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Open Stage Mondays hosted by TBA
February 11 /7:30 pm February 12 /12:00 am
very Monday, all artists are welcomed to sign up and share their songs, poetry, prose or comedy act on Toronto’s longest-running open stage; local artists, or those visiting Toronto are encouraged to attend. Here are some of the artists who started their careers at the Free Times open stage: Jason Fowler, Jory Nash, Kat Goldman, Ron Sexsmith, Emm Gryner, Laura Fernandez, Sarah Slean, Noah Zacharin, The Lemon Bucket Orkestra.
Glen Hornblast’s new CD, entitled “Once In A Blue Moon”, is an eclectic mix of Glen’s best songs written over the last 30 years. Mr. Hornblast, a well-knownToronto singer-songwriter, has finally released the CD his audience has been waiting for, for along time.
The songs range from folk to blues to country with a dash of jazz for good measure. Hornblast’s sweet and mellow sound reminds one of James Taylor or Jack Johnson – his voice floats over the melodies, weaving a magic spell as insightful as it is soothing. Not a word is in there that’s out of place or unnecessary.
“Folk music is all about telling stories”, he says over a cup of cappuccino. “Songwriters are impossible dreamers trying to change the world with their songs. And sometimes it works.”
“I’ve just played music and written songs since I was a little kid.” A self-confessed 60s hippie, Glen travelled across Canada during the late 60s and early 70s like an old-fashioned Troubadour, hitch-hiking from Toronto to Vancouver and back again, busking everywhere he could. Naturally his early heroes were the 60s folkies, like Gordon Lightfoot, Joni MItchell, James Taylor (who he’s often compared to), and Simon & Garfunkel. Later on he heard Townes van Zandt and thought he’d heard the world’s best songwriter.
“Townes is a songwriter’s songwriter. All the great writers of today, Lyle Lovett, Steve Earle, they all recognized that Townes had a way with a song like nobody else. His songs were like quick sketches in words … but they captured so much”, he explains.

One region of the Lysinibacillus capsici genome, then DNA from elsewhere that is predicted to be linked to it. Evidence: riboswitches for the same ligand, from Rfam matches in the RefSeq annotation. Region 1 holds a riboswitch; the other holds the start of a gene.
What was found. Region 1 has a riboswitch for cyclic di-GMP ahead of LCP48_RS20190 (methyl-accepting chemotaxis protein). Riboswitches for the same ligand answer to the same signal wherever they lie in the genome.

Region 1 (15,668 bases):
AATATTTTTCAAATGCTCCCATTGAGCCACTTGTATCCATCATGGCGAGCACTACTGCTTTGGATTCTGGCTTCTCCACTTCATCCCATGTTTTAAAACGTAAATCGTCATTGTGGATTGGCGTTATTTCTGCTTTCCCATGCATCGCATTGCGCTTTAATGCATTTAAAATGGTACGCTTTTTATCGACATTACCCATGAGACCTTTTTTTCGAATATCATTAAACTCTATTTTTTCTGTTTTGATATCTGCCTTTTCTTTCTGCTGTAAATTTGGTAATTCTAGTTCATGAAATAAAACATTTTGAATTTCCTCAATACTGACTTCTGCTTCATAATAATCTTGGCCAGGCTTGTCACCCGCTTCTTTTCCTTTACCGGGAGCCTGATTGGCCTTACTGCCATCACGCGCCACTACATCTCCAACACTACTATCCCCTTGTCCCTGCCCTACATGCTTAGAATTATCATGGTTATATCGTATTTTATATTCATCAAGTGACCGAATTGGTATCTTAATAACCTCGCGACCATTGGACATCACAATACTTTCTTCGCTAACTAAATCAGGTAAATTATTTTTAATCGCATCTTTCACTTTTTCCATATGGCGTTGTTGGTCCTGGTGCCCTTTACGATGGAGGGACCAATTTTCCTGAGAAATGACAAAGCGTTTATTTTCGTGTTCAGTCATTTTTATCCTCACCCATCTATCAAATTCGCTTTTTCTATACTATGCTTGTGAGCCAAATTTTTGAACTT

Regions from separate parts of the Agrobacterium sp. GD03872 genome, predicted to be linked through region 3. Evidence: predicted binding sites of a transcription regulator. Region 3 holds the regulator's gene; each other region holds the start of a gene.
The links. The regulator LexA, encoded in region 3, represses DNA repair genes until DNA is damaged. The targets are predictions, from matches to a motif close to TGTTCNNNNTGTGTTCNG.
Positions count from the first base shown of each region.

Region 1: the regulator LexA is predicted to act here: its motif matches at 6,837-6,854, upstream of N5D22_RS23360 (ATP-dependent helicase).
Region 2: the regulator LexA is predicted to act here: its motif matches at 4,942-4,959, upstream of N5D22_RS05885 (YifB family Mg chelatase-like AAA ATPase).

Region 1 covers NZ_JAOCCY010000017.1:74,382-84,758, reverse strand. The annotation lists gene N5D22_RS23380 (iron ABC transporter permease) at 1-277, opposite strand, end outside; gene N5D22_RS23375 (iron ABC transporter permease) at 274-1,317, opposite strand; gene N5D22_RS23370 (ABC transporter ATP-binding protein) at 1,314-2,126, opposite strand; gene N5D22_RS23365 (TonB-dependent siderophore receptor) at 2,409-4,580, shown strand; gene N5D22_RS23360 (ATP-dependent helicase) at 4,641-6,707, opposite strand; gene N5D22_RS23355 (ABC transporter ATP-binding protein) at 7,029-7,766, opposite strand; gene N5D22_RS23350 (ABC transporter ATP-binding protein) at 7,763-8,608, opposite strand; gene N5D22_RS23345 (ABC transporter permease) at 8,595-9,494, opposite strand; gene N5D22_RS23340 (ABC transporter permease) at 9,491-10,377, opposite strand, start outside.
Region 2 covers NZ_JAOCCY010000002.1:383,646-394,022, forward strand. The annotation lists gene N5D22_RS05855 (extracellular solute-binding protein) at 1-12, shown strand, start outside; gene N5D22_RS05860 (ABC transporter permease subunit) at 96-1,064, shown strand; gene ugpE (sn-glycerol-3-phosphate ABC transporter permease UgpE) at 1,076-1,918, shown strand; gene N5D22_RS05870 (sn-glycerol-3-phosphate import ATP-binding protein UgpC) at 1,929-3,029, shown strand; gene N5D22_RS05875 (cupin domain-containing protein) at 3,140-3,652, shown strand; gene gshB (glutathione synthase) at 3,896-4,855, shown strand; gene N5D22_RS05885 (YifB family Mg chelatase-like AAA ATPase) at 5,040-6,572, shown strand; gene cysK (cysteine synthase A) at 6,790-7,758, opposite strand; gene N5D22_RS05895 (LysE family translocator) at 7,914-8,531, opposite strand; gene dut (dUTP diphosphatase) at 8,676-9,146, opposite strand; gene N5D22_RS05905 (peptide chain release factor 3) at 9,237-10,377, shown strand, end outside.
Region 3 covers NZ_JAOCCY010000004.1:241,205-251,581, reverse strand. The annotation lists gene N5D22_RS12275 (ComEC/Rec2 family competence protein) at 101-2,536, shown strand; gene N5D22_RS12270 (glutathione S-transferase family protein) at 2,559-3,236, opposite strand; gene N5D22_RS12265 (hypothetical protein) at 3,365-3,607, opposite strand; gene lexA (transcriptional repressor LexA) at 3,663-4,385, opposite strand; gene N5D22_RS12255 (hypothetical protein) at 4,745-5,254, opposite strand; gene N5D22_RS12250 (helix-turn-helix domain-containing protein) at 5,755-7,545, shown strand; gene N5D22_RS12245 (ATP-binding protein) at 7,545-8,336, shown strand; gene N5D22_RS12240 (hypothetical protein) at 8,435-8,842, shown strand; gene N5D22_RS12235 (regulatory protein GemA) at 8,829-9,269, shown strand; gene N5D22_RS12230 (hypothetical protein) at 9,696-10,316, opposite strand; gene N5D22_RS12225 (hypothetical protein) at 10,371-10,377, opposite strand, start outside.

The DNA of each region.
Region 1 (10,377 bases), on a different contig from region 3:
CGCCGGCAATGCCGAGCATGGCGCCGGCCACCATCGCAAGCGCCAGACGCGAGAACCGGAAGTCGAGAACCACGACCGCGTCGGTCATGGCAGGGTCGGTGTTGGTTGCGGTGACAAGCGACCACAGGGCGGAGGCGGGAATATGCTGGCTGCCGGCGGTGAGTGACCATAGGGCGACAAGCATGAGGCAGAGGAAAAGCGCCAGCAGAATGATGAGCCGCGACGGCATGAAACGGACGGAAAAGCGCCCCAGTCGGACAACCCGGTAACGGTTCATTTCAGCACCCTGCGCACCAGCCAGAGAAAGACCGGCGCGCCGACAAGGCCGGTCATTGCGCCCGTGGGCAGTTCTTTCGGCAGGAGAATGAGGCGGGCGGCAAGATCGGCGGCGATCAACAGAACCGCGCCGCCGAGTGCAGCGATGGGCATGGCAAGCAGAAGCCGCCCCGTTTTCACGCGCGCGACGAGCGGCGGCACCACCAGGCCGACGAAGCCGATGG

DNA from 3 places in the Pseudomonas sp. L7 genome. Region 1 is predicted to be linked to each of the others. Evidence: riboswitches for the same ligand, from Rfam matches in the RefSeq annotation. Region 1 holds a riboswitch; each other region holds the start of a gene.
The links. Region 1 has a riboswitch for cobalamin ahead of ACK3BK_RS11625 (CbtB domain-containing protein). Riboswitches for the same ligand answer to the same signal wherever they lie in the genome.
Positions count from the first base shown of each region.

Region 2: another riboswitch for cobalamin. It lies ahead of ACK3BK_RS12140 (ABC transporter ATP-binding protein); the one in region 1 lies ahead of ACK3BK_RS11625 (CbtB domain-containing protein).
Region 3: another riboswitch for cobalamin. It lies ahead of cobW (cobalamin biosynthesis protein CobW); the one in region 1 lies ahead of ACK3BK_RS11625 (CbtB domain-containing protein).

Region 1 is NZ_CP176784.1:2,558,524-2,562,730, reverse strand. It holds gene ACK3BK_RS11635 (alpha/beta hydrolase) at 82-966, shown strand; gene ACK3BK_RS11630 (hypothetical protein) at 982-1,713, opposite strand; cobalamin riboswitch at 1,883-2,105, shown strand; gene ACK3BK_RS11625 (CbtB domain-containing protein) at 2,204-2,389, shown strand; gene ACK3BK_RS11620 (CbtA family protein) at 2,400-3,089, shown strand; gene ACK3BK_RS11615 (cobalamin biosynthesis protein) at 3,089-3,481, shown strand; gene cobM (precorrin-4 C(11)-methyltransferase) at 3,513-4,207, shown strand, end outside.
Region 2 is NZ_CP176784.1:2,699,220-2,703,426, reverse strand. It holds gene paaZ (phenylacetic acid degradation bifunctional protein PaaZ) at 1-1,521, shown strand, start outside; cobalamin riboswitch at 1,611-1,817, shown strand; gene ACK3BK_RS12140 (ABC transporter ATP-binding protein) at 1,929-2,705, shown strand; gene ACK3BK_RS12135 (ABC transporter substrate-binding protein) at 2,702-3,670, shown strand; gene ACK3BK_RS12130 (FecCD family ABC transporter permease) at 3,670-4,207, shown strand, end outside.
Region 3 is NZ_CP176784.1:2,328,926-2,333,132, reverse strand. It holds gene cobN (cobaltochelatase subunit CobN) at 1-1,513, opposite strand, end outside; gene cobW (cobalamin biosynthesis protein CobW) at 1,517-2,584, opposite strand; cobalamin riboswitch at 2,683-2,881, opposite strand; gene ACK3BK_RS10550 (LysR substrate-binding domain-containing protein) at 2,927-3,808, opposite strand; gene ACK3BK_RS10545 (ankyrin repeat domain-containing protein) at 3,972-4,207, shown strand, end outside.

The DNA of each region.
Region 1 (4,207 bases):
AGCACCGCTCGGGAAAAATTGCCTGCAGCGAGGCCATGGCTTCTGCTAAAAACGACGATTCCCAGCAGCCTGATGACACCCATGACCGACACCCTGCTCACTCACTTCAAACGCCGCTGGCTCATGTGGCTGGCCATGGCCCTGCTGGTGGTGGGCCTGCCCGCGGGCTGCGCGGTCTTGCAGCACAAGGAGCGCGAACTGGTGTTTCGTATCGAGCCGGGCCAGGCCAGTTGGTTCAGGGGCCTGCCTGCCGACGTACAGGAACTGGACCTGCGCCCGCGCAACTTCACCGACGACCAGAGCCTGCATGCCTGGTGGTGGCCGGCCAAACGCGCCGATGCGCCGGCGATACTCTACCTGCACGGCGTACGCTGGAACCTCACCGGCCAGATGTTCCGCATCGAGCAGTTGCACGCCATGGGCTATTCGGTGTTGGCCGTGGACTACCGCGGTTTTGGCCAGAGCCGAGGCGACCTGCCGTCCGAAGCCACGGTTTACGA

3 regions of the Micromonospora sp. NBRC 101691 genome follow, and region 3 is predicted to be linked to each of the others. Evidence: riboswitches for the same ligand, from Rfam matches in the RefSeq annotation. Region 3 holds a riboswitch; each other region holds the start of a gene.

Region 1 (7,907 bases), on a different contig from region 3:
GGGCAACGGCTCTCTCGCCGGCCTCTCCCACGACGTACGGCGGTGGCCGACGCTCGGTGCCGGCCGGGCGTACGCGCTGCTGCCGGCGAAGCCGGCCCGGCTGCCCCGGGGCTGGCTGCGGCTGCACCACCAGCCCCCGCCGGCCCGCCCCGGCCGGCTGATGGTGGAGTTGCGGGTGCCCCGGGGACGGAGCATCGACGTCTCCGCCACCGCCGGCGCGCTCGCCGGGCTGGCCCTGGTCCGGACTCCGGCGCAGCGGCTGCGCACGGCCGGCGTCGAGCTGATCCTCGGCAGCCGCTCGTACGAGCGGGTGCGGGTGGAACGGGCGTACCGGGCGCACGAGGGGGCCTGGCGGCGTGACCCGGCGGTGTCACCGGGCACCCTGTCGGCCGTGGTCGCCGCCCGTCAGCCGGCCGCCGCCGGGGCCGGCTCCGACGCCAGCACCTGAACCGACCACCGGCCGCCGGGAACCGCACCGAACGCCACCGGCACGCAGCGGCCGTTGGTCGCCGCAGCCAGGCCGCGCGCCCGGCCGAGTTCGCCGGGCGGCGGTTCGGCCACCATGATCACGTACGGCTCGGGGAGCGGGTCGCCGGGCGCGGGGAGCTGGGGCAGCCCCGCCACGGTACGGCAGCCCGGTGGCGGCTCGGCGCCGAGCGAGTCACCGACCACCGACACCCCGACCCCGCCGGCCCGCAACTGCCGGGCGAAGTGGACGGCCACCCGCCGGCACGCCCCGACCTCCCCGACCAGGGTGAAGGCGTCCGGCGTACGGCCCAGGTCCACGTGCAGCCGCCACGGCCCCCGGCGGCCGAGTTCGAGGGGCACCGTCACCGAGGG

In the 80s, Glen released his first single called “Northern Skies”, which garnered a lot of Canadian radio airplay. “It was a big hit in out of the way places, like Witaskawin, Alberta and Bumblebee, Arizona. I got airplay royalties for years. But the 80s weren’t kind to folksingers.” Glen’s record label soon went bankrupt and Glen turned to playing Top 40 in bars from Toronto to Kirkland Lake.
“After a while, being a human jukebox just stopped being fun anymore.” In the 90s, he took up residence at the Free Times Cafe in Toronto, running the open stage and booking acts. “It was a lot of fun, made a lot of friends … but not really a living.”
“The last few years have been the most fun and productive I’ve ever had in the music business,” he says. “I think I realized that if music isn’t fun, it ain’t worth it. So I’m having fun … writing more songs than ever … jamming with other musicians everywhere I can, getting known that way. Seems to be working out for me.”
Last year, Glen hooked up with the veteran Toronto producer, David Baxter, who’s produced dozens of up and coming country acts like Justin Rutledge and Joshua Cockerill . “I realized what a fantastic thing it is to have a great producer. Bax understood my songs, the mix of folk, country, and jazz, and helped me put it all together. He helped me make the record that I always wanted to make – I feel it’s as true to my own vision of my music as anything could be.”
With the new CD finally out, Glen has discovered how much work the next phase can be. “It’s incredible how much work it is to try to promote something. You’ve got Facebook Twitter, iTunes … it’s enough to make your head spin. All I hope for is that music keeps on being fun and I keep on writing good songs and a few people hear it. What else can you ask for?”
Glen is currently planning for a tour out West and a trip to Nashville in June, playing at the Nashville Songwriter’s Festival.